It has been found that plastic lamps can be made from plastics having a heat distortion temperature in excess of 130 C. and a thickness of 50-120 mils if the volume of the lamp and the wattage dissipated by the filament are such that no more than 7.810-2 watts per cc are dissipated within the lamp. For example, lamps having a life in excess of approximately 300 hours have been made comprising an inner bulb dissipating approximately 50-65 watts in lamps having an interior volume of 830-1100 cc's. These lamps are dimensionally the same as the inner lamps in a four-lamp rectangular headlamp lighting system. In operation, the lamp breathes, ie. the plastic is not impervious to the ambient atmosphere. As the lamp is turned on and off, the atmosphere within the lamp heats and cools, eventually causing some of the ambient atmosphere to permeate the plastic. Since an inner bulb is used, the filament is protected from the change in the atmosphere within lamp 10 and, in turn, the atmosphere within lamp 10 is protected from the extremely high temperature of the filament such that chemical reactions are not caused thereby. Since inner bulb 16 is permanently attached within the reflector, the permeation of the ambient atmosphere is sufficiently slow that sufficient contaminants cannot accumulate within the lamp atmosphere prior to the expiration of the life of bulb 16 to cause deterioration of the lamp.

Suitable plastics for use in the present invention include, by way of example only, polycarbonate copolymers, such as sold under the trade name "Lexan" by General Electric Company, and polysulfone. Further, depending upon the plastic chosen, an abrasion resistant coating comprising for example acrylate resins, melamine resins, or siloxane resins, may be applied to the outer surface of lens 11. While polycarbonate copolymers and polysulfones are generally transparent, opaque polymers having a heat distortion temperature in excess of 130 C., may be utilized for the reflector, such as filled phenolic resins, polyimide resins, and polyphenylene oxide type resins.

There is thus provided by the present invention a practical all-plastic PAR lamp suitable for use in vehicle lighting systems. Further, the present invention enables one to consider alternative designs in plastic which were heretofore impractical in glass, for example, overall lamp shapes and lens configurations.

Having thus described the invention it will be apparent to those of skill in the art that various modifications can be made within the spirit and scope of the present invention. For example, heat reflecting/light transmitting coatings, known in the art, may be applied within the lamp to assist the plastic in tolerating the heat from the filament.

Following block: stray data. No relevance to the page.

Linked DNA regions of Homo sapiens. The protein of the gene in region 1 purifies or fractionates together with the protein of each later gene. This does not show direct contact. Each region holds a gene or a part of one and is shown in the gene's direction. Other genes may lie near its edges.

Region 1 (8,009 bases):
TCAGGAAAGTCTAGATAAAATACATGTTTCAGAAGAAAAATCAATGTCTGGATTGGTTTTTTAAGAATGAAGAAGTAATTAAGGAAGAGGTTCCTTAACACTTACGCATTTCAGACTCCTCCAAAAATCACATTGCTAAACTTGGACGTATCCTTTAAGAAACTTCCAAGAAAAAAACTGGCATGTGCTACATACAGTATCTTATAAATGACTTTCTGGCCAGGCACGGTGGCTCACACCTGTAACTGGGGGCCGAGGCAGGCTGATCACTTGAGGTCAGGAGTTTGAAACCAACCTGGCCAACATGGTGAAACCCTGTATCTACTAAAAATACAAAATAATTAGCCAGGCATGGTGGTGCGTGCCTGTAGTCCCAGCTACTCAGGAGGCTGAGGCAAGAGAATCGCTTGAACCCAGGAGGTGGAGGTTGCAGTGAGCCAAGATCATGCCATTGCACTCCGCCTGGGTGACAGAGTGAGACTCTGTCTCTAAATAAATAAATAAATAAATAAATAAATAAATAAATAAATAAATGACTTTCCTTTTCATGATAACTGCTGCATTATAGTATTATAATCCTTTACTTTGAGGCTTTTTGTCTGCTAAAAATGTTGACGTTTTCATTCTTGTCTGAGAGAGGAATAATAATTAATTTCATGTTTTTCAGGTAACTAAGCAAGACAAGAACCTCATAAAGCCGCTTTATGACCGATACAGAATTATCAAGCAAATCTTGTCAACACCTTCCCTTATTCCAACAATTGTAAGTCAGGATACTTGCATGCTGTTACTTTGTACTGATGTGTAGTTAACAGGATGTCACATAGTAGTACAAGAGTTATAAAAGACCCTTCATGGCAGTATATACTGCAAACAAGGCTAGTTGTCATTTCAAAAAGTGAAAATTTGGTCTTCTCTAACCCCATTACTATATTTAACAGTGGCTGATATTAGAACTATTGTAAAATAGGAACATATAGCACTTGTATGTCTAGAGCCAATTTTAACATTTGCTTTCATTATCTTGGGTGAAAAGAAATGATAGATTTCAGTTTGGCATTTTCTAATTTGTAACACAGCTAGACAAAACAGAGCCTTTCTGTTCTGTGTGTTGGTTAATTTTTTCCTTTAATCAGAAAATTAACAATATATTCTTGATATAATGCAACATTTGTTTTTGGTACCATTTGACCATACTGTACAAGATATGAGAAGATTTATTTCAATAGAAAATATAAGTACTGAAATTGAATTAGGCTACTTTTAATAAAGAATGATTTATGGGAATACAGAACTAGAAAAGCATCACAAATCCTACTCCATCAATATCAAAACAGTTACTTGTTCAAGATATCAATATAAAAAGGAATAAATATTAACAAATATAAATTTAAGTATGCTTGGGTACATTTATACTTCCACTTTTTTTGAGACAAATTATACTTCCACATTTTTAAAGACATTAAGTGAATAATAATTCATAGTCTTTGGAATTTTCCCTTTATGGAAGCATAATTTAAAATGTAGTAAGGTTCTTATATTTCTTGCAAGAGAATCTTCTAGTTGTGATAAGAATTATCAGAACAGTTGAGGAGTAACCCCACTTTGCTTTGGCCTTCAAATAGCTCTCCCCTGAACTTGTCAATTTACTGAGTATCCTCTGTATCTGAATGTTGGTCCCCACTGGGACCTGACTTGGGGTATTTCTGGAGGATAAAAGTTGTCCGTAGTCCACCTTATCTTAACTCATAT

Patent Citations
Cited PatentFiling datePublication dateApplicantTitle
US2592102 *Sep 23, 1949Apr 8, 1952American Sterilizer CoSealed beam filament lamp with heat-reducing means
US3343021 *Dec 28, 1964Sep 19, 1967Gen ElectricElectric incandescent projector lamp with heat shield
US3445662 *Dec 28, 1964May 20, 1969Engelhard Min & ChemComposite coated heat reflectors and infrared lamp heaters equipped therewith
US4011642 *Jul 17, 1975Mar 15, 1977U.S. Philips CorporationMethod for manufacturing a sealed beamed headlight
US4019045 *Aug 25, 1975Apr 19, 1977General Motors CorporationSocket mounting cap
Referenced by
Citing PatentFiling datePublication dateApplicantTitle
US4336577 *Jul 30, 1979Jun 22, 1982General Electric CompanyMounting pads for plastic par lamp
US4336578 *Jul 30, 1979Jun 22, 1982General Electric CompanyPlastic par lamp construction with reinforced recepticle area
US4344120 *Jul 30, 1979Aug 10, 1982General Electric CompanyPlastic PAR lamp construction with tapered reinforcement
US4356539 *Oct 16, 1979Oct 26, 1982General Electric CompanyVehicle headlamp having an integral buggy spring mounting assembly
US4360863 *Jun 16, 1980Nov 23, 1982International Telephone And Telegraph CorporationLuminaire for residential roadway lighting
US4372794 *Jun 18, 1981Feb 8, 1983General Electric CompanyPlastic PAR lamp construction
US4414613 *Mar 6, 1981Nov 8, 1983Stewart-Warner CorporationRectangular seal beam lamp and support with halogen bulb
US4506315 *Dec 8, 1982Mar 19, 1985Ichikoh Industries, Ltd.Vehicle headlamp
US4509107 *Oct 27, 1983Apr 2, 1985General Electric CompanyApplying viscous ultraviolet light curable plastic onto light-transmissive material
US4520432 *May 10, 1982May 28, 1985Stewart-Warner CorporationRectangular halogen lamp unit and method of manufacture
US4555748 *Jan 22, 1985Nov 26, 1985General Electric CompanyTruncated motor vehicle headlamp
US4570210 *Dec 19, 1983Feb 11, 1986General Electric CompanyVehicle lamp unit and method for an improved supporting arrangement of its light source
US4674017 *Jul 16, 1981Jun 16, 1987General Electric CompanyPlastic PAR lamp construction
US4734675 *Aug 11, 1986Mar 29, 1988Jack WenCollision avoidance signal
US4754373 *Oct 14, 1986Jun 28, 1988General Electric CompanyAutomotive headlamp
US4763233 *Dec 19, 1986Aug 9, 1988Poyer David DOutdoor marine lighting fixture
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US6007224 *Jul 11, 1997Dec 28, 1999North American Lighting, Inc.Automotive headlamp reflector and method for its design
US6189808Apr 15, 1999Feb 20, 2001Mccord Winn Textron Inc.Automatically controlled washer system for headlamps
US6355723Jun 22, 2000Mar 12, 2002General Electric Co.Thermoplastic blend with heat resistant dye; dimensional stability; metallized coating can be applied with low gloss and low haze and high total reflectivity
US6441077 *Dec 22, 2000Aug 27, 2002Eastman Kodak CompanyPolysulfone nanocomposite optical plastic article and method of making same
US6518353 *Dec 22, 2000Feb 11, 2003Eastman Kodal CompanyReduced temperature sensitive polymeric optical article and method of making same
US7128959Aug 7, 2003Oct 31, 2006General Electric CompanyReflective article and method for the preparation thereof
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US7300742Aug 7, 2003Nov 27, 2007General Electric CompanyHeat resistance
US7329462Aug 7, 2003Feb 12, 2008General Electric CompanyReflective article and method for the preparation thereof
US7585086 *Jul 10, 2004Sep 8, 2009Ibv Holding GmbhThermoplastic light enclosure having upper and lower sealed parts
DE3932140A1 *Sep 27, 1989Apr 5, 1990Gen ElectricFahrzeug-scheinwerfer
EP1533561A1 *Nov 9, 2004May 25, 2005Valeo VisionDioptric element for automobile illuminating and/or signaling devices
WO2000062938A1Apr 14, 2000Oct 26, 2000Mccord Winn Textron IncAutomatically controlled washer system for headlamps
Classifications
U.S. Classification313/111, 313/113, 362/267, 313/578
International ClassificationH01K1/28, F21V15/06, H01K7/00, F21V7/22
Cooperative ClassificationF21V7/22, H01K1/28, F21S48/32, F21S48/1394
European ClassificationF21S48/32, F21S48/13M, H01K1/28, F21V7/22